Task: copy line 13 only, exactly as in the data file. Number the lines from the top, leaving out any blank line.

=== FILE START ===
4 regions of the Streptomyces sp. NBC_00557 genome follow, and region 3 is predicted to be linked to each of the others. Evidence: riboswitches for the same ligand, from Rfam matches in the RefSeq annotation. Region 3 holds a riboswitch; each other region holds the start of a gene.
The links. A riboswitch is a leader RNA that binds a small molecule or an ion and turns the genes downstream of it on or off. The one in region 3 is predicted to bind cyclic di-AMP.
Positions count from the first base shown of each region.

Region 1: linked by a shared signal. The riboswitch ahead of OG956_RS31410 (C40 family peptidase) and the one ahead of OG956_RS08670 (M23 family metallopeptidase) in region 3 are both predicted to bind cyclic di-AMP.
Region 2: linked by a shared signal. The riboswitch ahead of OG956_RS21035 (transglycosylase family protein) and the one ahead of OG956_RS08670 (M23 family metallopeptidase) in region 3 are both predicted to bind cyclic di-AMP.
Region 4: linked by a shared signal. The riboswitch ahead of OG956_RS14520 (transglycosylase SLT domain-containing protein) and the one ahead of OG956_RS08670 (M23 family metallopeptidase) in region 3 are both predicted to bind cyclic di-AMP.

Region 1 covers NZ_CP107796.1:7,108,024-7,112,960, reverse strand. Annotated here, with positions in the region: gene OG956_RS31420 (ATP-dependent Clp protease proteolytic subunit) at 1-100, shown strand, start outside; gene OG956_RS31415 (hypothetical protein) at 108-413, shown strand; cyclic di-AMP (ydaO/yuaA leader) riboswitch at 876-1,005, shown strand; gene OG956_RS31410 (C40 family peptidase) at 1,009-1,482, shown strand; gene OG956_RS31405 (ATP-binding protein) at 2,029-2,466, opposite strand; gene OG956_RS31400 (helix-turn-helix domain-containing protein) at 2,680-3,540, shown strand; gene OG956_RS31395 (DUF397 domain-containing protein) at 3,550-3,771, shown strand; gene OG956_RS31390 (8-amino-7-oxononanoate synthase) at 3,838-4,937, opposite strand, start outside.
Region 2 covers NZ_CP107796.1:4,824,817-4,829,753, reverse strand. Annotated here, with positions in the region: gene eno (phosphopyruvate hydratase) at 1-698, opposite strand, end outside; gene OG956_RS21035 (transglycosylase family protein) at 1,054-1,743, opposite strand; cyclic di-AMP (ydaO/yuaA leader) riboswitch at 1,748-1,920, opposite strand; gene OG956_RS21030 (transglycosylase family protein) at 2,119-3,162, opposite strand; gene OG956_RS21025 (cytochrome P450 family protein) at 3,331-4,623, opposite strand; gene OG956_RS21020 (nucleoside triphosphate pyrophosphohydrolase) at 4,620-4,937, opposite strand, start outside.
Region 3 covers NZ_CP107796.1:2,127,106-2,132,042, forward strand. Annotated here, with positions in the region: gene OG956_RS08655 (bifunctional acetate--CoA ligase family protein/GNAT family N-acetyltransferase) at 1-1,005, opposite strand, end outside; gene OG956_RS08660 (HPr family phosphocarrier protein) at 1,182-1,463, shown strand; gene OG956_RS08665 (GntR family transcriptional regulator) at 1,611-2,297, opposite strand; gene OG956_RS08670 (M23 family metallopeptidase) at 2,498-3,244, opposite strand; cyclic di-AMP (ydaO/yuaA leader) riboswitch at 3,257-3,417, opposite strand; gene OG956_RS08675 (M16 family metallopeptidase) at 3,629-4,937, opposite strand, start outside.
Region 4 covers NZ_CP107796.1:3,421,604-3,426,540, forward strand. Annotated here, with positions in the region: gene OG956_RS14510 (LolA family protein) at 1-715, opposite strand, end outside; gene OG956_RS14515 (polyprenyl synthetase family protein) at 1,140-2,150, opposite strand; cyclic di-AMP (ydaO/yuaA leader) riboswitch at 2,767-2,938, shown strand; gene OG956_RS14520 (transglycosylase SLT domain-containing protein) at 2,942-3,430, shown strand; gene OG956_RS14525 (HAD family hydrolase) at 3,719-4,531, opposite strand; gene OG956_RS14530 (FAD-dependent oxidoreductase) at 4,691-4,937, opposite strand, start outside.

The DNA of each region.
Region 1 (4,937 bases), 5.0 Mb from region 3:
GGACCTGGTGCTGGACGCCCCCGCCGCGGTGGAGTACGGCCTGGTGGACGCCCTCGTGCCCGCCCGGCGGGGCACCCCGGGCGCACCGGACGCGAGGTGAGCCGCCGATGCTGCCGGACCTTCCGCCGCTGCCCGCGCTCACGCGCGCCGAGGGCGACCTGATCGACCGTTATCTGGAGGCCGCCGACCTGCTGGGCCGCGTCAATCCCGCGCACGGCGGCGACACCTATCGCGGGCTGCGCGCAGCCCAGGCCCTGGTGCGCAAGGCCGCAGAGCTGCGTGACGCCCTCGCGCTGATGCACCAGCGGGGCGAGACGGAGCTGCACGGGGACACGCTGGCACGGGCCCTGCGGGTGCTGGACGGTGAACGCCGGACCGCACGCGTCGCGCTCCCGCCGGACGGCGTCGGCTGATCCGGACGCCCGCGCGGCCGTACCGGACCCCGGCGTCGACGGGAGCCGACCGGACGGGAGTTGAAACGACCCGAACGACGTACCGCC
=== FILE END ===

GGACCTGGTGCTGGACGCCCCCGCCGCGGTGGAGTACGGCCTGGTGGACGCCCTCGTGCCCGCCCGGCGGGGCACCCCGGGCGCACCGGACGCGAGGTGAGCCGCCGATGCTGCCGGACCTTCCGCCGCTGCCCGCGCTCACGCGCGCCGAGGGCGACCTGATCGACCGTTATCTGGAGGCCGCCGACCTGCTGGGCCGCGTCAATCCCGCGCACGGCGGCGACACCTATCGCGGGCTGCGCGCAGCCCAGGCCCTGGTGCGCAAGGCCGCAGAGCTGCGTGACGCCCTCGCGCTGATGCACCAGCGGGGCGAGACGGAGCTGCACGGGGACACGCTGGCACGGGCCCTGCGGGTGCTGGACGGTGAACGCCGGACCGCACGCGTCGCGCTCCCGCCGGACGGCGTCGGCTGATCCGGACGCCCGCGCGGCCGTACCGGACCCCGGCGTCGACGGGAGCCGACCGGACGGGAGTTGAAACGACCCGAACGACGTACCGCC